Latrace continued with her dominance in the long jump with her fourth Canada West gold medal and also took home the bronze medal in the 60m.
Unfortunately, she was unable to defend her U SPORTS titles in both events, suffering an injury in training prior to the U SPORTS Championships.
While 2020 was looking promising for the Pronghorns rugby 7s team, COVID tackled those hopes in March, shutting down athletics just as the team was gearing up for Nationals.
“We were four days away from heading to Nationals with 7s rugby, and that was a veteran group as well. So that really was a kick,” said Langevin, the coach of the both the Pronghorns rugby 7s team as well as the 15s.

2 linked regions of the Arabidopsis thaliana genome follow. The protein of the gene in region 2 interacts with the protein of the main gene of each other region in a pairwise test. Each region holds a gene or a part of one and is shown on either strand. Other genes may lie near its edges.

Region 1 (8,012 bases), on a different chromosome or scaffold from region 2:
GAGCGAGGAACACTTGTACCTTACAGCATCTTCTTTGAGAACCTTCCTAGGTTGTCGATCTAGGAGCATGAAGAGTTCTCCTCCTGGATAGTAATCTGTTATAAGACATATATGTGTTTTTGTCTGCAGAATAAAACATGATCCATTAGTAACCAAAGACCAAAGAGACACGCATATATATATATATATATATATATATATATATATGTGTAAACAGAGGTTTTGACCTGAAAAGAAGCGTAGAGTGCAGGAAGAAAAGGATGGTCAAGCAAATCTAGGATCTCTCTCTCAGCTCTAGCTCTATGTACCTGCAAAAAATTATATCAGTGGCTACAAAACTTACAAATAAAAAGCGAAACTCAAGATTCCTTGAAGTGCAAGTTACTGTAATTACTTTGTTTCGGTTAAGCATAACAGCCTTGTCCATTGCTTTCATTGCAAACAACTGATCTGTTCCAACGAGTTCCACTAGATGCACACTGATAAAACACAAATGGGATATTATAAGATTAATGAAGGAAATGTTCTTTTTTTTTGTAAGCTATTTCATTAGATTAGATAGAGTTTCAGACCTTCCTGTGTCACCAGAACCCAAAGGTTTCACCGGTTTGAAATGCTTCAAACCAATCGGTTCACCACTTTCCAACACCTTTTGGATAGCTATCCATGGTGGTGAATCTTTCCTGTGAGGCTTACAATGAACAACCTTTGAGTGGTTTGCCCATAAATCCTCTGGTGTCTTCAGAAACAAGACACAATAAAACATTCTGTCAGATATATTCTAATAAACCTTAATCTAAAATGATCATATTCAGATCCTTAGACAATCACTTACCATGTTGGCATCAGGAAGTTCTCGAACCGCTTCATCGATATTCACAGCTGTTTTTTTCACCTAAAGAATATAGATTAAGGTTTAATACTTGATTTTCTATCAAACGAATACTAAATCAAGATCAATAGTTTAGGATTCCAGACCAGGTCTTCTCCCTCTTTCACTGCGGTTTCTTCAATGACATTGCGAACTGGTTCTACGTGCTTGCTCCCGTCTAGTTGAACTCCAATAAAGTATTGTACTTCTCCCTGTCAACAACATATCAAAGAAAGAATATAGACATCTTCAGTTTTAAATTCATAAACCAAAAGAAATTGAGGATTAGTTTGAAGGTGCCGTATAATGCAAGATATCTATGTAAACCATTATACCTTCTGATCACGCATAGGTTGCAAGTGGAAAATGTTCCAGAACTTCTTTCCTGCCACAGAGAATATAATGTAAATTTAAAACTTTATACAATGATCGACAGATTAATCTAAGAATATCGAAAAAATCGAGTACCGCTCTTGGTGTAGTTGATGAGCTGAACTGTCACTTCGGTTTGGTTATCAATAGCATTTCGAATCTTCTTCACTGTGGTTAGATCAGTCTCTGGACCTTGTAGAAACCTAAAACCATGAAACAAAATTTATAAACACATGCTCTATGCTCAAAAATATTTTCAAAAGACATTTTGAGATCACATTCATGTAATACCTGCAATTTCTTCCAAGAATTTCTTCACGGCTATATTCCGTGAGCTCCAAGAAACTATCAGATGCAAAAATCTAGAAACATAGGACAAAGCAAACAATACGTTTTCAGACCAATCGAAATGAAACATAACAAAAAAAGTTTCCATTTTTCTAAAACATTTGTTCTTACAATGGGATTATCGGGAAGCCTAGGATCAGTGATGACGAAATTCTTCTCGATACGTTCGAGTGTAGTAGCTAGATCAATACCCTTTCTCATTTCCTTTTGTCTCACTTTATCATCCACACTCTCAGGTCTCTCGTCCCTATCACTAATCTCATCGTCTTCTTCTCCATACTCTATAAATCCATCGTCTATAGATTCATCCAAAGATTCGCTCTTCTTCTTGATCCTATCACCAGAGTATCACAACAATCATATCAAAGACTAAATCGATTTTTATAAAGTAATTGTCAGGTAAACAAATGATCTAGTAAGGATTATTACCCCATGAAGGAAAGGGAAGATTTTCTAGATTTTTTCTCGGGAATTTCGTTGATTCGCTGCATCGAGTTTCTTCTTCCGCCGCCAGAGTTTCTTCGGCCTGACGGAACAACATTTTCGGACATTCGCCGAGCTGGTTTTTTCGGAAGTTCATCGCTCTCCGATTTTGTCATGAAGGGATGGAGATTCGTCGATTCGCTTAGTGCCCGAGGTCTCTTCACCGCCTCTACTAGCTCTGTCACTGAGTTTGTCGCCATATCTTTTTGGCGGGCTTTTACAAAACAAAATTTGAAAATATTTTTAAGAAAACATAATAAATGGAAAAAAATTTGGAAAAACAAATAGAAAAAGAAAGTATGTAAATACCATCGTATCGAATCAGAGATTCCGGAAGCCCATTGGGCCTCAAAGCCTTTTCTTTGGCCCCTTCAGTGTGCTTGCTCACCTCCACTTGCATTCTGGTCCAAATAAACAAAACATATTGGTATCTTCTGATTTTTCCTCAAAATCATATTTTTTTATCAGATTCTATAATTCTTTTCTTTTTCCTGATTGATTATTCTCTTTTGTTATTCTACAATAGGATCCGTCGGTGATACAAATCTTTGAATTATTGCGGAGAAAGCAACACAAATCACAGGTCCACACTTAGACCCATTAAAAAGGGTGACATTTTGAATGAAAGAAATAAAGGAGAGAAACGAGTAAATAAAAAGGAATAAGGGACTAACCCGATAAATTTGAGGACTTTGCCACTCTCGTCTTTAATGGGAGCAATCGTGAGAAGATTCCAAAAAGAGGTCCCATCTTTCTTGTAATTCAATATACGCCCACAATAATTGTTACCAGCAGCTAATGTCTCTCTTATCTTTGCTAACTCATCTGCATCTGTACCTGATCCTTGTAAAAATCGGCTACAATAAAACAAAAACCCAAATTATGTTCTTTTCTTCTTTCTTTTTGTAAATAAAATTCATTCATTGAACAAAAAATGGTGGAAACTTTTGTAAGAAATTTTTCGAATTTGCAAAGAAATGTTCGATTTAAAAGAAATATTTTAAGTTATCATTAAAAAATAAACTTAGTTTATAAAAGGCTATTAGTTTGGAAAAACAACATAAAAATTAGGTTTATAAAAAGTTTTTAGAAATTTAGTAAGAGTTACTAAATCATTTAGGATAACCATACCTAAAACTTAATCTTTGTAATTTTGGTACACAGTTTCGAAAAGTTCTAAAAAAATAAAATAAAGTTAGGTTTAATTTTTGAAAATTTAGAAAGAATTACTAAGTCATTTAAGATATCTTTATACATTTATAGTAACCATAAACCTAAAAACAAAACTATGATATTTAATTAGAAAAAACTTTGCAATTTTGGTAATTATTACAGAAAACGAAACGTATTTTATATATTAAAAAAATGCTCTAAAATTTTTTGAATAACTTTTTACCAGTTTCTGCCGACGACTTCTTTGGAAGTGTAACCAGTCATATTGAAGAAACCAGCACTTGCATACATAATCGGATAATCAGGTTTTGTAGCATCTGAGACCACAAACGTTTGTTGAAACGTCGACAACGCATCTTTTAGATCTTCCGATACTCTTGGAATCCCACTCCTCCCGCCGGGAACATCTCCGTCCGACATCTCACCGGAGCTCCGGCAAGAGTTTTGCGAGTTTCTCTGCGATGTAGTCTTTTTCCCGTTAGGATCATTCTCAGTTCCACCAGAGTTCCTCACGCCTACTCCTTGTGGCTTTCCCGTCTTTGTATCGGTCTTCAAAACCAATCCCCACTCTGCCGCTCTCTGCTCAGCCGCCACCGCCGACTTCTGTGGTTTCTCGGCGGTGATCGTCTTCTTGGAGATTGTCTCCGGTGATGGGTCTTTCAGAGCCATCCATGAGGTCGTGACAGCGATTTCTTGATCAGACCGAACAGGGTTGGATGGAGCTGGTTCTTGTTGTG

The Pronghorns were ranked in the top-five nationally prior to the U SPORTS championship.
“We had finally learned how to play in a variety of different ways,” said Langevin. “Coming in we had Hailey Driscoll, who was a Pronghorn Athlete of the Year and that was her fifth year and being named an all-Canadian during the 15s season. We had her and quite a few players in their fourth year. So we were really poised and it was a real kick in the gut to not even get a chance to compete.”
Still, there was hope the Canada West would be back up and running by the fall when things ground to a painful halt in mid-March.
“Everybody had a sense we were going to be fine and come back in September and we would largely be back to normal,” said Langevin.
That wasn’t the case when September rolled around, but the Horns athletic director gave credit to his athletes and coaches for continuing the best they could in the circumstances as the fall season was cancelled.